How to Install Stair Rails & Newels

Updated February 21, 2017

The Occupational Safety and Health Administration (OSHA) requires a handrail for stairways with more than four stairs. The International Building Code also outlines handrail requirements for stairs in any structure. Handrails are required on one side of the residential stairways, and must be at least 1½ inch from the wall and 34 to 38 inches tall, according to the International Building Codes. Newel posts secured to the floor or stairs on each end of the staircase provide the strength and stability of any stair railing system, and balusters prevent anyone from falling through the stairs and the rail.

Measure the height for your newel post with a measuring tape and cut the posts with the mitre saw. If you are replacing an existing railing system, you can use the old posts as a guide for your height measurement. All of your posts will be the same height. The newel is the decorative post at the top and bottom of the stair rail system.

Notch both newels. Your newels should sit ½ on the stair and ½ off of it and onto the front of the stair. The newel should sit comfortably on the top of the stair beneath the top stair. Notch the post with your hand saw to ensure you get a snug fit. You want your newel to fit as close as possible to the stair, because it will be bolted into the front of the stair.

Drill holes into the post and into the front of the top stair where the post will sit. Use a wood drill bit the size of the bolt, but that will drill a slightly larger hole on the outside so the bolt will sink into the newel and become less visible. The wood bit has a point on the end and flappers just beyond the point. Measure your holes carefully so that you drill in the right place.

Position the newel into place and secure it with lag bolts to the front of the top stair. Continue steps 2 through 4 on the bottom newel. Use the level to ensure the newels are standing straight and are tightly bolted into the stair.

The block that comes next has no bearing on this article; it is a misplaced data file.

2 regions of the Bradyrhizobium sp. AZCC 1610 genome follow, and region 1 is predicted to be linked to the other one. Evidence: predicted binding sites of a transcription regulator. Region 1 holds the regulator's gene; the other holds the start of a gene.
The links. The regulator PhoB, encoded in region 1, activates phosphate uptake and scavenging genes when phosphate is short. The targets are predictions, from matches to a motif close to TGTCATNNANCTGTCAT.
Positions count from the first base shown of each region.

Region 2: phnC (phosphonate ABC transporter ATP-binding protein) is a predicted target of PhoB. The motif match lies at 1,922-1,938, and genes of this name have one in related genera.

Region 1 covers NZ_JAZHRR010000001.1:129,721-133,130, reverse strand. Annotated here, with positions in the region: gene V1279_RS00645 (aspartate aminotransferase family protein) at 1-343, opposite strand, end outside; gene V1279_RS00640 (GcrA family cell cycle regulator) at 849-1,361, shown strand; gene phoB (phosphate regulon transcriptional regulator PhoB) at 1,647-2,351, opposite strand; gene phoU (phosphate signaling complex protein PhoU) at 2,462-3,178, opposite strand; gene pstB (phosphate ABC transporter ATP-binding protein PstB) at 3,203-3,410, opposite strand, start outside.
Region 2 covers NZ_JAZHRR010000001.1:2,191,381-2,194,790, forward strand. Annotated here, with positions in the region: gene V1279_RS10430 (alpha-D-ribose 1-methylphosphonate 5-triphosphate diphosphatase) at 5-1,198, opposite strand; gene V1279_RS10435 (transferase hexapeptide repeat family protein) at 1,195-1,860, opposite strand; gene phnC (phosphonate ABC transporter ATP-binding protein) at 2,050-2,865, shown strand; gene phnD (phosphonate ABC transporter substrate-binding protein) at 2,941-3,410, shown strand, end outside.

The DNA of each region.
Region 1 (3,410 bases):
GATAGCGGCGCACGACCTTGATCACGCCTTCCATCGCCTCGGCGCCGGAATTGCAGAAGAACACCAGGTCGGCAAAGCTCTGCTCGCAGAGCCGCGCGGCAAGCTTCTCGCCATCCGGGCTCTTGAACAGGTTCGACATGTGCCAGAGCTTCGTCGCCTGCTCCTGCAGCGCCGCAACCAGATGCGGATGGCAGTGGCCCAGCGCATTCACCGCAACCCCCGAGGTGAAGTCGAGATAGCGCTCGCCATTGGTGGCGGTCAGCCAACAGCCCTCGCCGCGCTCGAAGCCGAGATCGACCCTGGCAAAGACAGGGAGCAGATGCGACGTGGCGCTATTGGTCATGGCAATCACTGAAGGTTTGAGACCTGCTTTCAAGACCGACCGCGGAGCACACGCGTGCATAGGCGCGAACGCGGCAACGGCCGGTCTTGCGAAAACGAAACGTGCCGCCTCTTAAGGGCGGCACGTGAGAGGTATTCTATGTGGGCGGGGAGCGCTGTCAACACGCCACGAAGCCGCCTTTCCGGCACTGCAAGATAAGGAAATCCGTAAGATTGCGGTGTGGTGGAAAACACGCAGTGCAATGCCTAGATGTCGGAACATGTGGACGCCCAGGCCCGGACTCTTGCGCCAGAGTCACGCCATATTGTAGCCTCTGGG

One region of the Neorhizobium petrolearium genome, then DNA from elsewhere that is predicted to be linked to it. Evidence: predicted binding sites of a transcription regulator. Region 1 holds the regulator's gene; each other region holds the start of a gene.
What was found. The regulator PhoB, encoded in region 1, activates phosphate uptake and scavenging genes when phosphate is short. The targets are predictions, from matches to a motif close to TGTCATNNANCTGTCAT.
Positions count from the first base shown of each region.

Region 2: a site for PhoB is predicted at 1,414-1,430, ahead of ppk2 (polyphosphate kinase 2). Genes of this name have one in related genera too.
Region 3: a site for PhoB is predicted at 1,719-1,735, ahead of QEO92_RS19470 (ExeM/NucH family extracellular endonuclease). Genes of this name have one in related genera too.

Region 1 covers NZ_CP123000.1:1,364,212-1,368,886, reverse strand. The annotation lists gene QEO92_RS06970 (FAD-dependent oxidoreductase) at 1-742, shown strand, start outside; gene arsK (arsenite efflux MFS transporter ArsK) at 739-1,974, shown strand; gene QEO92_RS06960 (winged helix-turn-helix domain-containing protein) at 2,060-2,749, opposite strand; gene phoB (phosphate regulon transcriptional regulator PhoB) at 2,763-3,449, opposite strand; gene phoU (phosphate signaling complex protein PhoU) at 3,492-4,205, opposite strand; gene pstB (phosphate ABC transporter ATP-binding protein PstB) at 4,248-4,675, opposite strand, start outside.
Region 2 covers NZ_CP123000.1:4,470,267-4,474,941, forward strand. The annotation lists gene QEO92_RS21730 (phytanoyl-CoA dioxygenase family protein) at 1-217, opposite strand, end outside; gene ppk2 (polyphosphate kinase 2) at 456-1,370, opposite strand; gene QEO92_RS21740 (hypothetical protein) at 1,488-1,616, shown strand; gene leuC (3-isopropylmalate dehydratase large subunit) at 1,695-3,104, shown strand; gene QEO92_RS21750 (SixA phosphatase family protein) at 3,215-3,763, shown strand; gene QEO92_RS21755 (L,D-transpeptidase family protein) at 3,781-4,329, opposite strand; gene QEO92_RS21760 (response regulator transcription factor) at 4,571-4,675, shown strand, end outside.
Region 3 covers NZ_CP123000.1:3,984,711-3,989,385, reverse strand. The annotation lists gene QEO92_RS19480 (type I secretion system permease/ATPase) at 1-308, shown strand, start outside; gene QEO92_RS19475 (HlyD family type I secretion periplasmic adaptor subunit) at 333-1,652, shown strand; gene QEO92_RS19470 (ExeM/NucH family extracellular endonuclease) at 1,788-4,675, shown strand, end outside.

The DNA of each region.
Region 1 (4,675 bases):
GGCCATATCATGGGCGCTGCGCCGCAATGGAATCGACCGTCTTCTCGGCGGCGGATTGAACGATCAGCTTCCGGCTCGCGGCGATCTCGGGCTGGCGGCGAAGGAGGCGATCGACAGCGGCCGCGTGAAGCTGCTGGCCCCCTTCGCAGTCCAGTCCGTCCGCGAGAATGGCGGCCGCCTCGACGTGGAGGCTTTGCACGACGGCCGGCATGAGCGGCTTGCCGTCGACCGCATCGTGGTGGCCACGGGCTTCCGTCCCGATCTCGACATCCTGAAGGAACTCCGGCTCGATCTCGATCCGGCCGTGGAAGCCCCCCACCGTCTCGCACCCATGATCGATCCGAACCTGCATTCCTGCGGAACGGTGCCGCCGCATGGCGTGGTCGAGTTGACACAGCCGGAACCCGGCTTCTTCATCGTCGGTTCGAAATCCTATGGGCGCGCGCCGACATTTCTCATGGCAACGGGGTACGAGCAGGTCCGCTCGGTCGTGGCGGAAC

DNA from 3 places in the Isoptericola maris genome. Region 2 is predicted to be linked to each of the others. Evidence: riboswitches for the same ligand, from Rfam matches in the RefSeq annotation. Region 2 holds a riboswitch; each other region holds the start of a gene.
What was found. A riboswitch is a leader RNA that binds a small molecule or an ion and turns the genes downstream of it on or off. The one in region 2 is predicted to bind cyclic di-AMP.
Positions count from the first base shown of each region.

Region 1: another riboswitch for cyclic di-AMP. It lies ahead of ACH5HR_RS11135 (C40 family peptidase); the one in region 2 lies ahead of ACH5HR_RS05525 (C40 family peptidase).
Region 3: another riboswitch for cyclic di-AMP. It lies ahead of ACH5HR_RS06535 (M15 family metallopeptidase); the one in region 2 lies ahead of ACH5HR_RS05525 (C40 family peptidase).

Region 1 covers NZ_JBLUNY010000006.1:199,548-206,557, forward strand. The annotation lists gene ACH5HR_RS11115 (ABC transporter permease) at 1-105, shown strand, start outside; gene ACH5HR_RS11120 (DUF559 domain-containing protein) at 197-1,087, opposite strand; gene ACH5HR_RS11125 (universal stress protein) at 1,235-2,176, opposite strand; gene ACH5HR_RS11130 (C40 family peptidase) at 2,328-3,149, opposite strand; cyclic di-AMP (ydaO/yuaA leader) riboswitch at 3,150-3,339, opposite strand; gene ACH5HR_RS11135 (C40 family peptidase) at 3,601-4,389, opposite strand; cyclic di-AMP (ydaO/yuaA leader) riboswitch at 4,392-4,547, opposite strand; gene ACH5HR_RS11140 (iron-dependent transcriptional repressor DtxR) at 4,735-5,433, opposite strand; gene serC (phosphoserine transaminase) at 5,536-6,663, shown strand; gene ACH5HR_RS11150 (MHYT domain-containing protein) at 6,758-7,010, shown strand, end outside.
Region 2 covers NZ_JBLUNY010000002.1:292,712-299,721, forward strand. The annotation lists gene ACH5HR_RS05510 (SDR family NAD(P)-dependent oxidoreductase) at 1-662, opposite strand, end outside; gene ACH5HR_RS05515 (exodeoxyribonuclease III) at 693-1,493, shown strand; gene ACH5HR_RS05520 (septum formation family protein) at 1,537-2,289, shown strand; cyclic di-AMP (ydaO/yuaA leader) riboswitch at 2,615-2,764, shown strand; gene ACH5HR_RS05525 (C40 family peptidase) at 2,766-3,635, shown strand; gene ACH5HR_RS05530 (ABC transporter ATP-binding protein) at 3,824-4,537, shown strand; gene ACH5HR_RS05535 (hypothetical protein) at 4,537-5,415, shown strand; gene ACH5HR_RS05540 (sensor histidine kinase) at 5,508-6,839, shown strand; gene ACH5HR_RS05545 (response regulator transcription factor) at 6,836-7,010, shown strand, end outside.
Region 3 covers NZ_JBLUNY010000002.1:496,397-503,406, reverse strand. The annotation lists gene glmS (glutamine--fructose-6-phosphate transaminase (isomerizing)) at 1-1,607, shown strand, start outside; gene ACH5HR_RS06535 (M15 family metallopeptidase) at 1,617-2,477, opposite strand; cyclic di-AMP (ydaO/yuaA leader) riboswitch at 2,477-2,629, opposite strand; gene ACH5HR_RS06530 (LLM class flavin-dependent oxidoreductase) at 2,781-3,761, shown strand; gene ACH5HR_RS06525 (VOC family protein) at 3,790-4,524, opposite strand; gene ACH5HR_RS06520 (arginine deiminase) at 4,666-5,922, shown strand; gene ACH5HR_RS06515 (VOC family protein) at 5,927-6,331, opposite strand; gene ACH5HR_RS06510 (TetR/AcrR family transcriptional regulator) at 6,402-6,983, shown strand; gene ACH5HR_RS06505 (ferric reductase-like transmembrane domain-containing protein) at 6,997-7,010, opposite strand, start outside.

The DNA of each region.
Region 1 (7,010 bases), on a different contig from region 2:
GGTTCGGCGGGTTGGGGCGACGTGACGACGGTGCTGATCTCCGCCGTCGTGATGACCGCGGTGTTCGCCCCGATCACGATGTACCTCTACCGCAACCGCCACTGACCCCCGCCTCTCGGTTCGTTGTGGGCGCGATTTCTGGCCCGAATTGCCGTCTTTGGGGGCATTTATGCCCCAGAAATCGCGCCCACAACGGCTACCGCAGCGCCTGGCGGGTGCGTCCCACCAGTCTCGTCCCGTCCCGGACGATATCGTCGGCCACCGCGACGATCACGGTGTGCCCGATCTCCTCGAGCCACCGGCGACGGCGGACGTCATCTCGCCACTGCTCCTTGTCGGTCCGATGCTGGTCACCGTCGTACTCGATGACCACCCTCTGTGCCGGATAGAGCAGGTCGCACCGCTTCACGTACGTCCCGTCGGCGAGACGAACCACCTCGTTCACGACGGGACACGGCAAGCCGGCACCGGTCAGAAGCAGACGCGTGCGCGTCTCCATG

Position your railing up next to your newels once they are installed. Rest the railing on the stair and mark the back of the railing to determine the length and angles you at which you need to cut the rail. Use a pencil to mark these angles.

Cut your rail with a mitre saw. The angle should be 45 degrees, but watch your markings closely to ensure your rail fits properly. Measure and cut your balusters at the same angle on the top to ensure they will be positioned properly. Balusters are the smaller, decorative posts that go between the stairs and the railing.

Drill holes into the stairs that where the balusters will go. Use your rail as a guide for spacing your balusters, and measure exactly where each hole needs to be. Use a drill bit the exact size of the baluster screw, using the stair drill bit.

Drill a hole into the bottom of the baluster and place the baluster bolt inside. Secure the bolt inside the hole. Screw the first baluster into the first hole in the stairs.

Attach the handrail to the newels, using rail fasteners. Insert the balusters into the railing; secure them with wood glue and a finish nail on either side. Use the level to ensure your balusters are straight. Tighten your newels and all your other screws and bolts.


Secure every joint with wood glue to ensure strength and durability of your railing. Have a friend help you install railings and newels to make the process much simpler. Measure everything twice before cutting anything to ensure your cutting is correct.


Wear safety gear when using any type of power tool, especially saws.

Things You'll Need

  • Drill
  • Mitre saw
  • Finish nailer
  • Screw drill bits
  • Tape measure
  • Carpenter's pencil
  • Level
  • Hand saw
  • Baluster bolts
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About the Author

Rebekah Smith is a writer and editor from Montana and the owner of several businesses. Smith has consulted and worked with businesses in the fields of commercial greenhouses, ecommerce, technology and home improvement. She holds a Master of Business Administration and is working on a Ph.D. in business.